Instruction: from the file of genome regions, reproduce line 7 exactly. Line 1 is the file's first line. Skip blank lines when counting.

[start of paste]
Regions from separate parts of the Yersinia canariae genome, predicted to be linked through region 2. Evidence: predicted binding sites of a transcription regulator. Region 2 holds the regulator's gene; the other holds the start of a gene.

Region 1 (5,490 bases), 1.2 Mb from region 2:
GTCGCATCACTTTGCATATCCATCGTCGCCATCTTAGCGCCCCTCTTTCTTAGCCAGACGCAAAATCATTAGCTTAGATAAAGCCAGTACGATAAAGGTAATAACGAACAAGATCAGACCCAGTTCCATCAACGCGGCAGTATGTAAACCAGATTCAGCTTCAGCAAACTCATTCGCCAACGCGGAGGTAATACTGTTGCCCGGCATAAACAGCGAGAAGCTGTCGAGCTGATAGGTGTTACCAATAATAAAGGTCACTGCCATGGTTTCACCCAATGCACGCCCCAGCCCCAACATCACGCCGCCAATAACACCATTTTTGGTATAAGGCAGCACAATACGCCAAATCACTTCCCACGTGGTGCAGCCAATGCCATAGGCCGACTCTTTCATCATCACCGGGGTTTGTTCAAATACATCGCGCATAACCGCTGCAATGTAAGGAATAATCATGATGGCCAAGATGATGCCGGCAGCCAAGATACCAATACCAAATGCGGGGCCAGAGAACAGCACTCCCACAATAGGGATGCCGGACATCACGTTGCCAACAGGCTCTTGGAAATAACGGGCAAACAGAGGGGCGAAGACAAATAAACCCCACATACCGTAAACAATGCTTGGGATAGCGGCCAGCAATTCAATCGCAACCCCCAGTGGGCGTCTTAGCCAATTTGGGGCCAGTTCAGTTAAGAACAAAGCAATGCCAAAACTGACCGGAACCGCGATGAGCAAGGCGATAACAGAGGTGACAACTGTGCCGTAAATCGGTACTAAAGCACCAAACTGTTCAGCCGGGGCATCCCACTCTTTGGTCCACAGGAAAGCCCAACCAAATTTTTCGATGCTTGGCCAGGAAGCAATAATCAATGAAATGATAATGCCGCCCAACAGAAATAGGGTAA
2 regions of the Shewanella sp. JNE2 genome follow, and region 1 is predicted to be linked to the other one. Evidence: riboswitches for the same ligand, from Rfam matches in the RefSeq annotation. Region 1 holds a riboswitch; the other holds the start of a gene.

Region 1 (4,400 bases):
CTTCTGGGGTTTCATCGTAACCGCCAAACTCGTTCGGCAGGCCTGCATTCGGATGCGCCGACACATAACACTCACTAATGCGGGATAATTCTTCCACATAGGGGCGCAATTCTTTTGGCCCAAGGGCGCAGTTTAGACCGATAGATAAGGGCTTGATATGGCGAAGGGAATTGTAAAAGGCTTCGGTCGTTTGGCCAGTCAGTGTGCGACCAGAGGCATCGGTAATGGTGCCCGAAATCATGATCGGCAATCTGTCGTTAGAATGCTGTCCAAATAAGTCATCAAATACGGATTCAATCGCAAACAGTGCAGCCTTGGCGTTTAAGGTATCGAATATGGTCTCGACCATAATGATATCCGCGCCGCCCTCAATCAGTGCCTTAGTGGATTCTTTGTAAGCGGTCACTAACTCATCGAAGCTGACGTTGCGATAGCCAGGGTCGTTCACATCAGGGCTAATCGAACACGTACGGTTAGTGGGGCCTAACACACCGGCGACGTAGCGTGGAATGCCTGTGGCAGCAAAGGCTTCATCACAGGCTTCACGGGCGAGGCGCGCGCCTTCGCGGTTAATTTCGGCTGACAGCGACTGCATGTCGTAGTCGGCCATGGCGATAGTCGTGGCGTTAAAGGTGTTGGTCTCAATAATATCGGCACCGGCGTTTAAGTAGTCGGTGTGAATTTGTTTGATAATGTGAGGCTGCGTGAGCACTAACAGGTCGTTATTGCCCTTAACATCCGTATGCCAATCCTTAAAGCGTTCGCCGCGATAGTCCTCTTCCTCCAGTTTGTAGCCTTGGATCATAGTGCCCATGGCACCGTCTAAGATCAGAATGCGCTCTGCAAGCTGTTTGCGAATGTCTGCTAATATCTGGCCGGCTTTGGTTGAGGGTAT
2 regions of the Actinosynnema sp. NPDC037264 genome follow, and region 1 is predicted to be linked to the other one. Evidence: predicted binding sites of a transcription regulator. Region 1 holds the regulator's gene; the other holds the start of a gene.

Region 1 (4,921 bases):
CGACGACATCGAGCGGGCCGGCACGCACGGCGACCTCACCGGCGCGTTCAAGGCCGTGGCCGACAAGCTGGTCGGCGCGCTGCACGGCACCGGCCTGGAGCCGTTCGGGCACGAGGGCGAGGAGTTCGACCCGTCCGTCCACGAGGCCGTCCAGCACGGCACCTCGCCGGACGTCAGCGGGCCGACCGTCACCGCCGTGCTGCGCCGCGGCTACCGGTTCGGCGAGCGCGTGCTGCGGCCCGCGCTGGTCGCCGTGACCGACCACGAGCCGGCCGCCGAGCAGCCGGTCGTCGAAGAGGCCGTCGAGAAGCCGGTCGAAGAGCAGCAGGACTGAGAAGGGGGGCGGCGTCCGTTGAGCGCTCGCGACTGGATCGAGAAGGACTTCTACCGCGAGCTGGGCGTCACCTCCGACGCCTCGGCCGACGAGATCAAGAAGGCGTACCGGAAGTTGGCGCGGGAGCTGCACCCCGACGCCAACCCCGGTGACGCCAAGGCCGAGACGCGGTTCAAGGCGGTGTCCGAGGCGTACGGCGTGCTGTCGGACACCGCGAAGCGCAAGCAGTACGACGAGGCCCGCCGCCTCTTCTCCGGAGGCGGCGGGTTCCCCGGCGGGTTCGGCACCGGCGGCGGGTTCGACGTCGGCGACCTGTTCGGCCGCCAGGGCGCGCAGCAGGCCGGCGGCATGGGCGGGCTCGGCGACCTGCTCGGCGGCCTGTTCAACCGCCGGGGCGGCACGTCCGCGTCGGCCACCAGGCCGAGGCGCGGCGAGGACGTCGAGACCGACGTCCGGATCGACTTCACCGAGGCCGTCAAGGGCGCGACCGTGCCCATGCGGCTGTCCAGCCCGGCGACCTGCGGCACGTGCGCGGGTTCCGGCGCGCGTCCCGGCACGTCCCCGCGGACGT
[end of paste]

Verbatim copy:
2 regions of the Actinosynnema sp. NPDC037264 genome follow, and region 1 is predicted to be linked to the other one. Evidence: predicted binding sites of a transcription regulator. Region 1 holds the regulator's gene; the other holds the start of a gene.